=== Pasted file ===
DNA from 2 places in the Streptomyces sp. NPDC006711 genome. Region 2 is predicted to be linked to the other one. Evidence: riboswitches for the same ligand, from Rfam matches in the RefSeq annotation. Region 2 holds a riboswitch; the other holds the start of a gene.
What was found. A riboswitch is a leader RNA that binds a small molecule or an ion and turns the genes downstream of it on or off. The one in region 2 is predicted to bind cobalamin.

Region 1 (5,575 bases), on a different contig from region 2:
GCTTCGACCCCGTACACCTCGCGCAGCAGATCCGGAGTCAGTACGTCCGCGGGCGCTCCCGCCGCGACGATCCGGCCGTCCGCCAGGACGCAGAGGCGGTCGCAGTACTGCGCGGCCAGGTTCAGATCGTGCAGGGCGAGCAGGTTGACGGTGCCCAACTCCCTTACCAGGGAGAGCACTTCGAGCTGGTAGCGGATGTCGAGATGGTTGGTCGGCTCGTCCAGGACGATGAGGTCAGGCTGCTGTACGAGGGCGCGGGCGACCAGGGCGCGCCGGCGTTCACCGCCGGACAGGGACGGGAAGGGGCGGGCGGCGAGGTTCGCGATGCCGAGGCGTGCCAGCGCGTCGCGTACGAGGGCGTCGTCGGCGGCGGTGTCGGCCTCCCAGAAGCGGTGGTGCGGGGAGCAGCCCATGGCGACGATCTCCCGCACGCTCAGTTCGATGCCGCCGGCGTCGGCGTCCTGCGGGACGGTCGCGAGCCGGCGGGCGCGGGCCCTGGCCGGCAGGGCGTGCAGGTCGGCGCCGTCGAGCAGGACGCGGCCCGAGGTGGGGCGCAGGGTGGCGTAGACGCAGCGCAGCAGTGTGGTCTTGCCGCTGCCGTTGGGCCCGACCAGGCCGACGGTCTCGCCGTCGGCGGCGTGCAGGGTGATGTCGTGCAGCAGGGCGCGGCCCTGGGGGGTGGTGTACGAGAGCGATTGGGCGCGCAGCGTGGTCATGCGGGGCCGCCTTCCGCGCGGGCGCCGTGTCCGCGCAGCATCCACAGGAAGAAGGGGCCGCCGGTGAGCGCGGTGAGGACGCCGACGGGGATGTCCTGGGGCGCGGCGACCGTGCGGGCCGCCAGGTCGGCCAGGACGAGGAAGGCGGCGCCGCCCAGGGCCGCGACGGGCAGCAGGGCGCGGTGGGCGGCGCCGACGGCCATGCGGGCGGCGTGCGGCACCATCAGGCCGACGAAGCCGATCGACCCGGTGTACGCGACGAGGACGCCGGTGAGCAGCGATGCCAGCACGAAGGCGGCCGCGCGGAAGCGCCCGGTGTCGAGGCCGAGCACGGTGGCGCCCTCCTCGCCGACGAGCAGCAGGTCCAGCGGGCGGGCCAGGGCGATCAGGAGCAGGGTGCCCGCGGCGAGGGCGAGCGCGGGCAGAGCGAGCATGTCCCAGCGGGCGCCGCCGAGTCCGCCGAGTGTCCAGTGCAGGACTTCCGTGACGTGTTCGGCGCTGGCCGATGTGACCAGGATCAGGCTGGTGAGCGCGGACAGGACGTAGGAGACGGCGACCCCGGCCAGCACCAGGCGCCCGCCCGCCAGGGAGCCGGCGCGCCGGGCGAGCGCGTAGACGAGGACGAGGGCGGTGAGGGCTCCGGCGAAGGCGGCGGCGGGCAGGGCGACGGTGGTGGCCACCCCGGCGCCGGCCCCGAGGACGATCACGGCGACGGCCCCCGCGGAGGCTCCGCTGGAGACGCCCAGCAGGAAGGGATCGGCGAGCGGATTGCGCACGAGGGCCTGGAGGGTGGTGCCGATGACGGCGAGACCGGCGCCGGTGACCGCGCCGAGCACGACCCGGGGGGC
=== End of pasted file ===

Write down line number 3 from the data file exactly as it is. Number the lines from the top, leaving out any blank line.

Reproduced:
Region 1 (5,575 bases), on a different contig from region 2: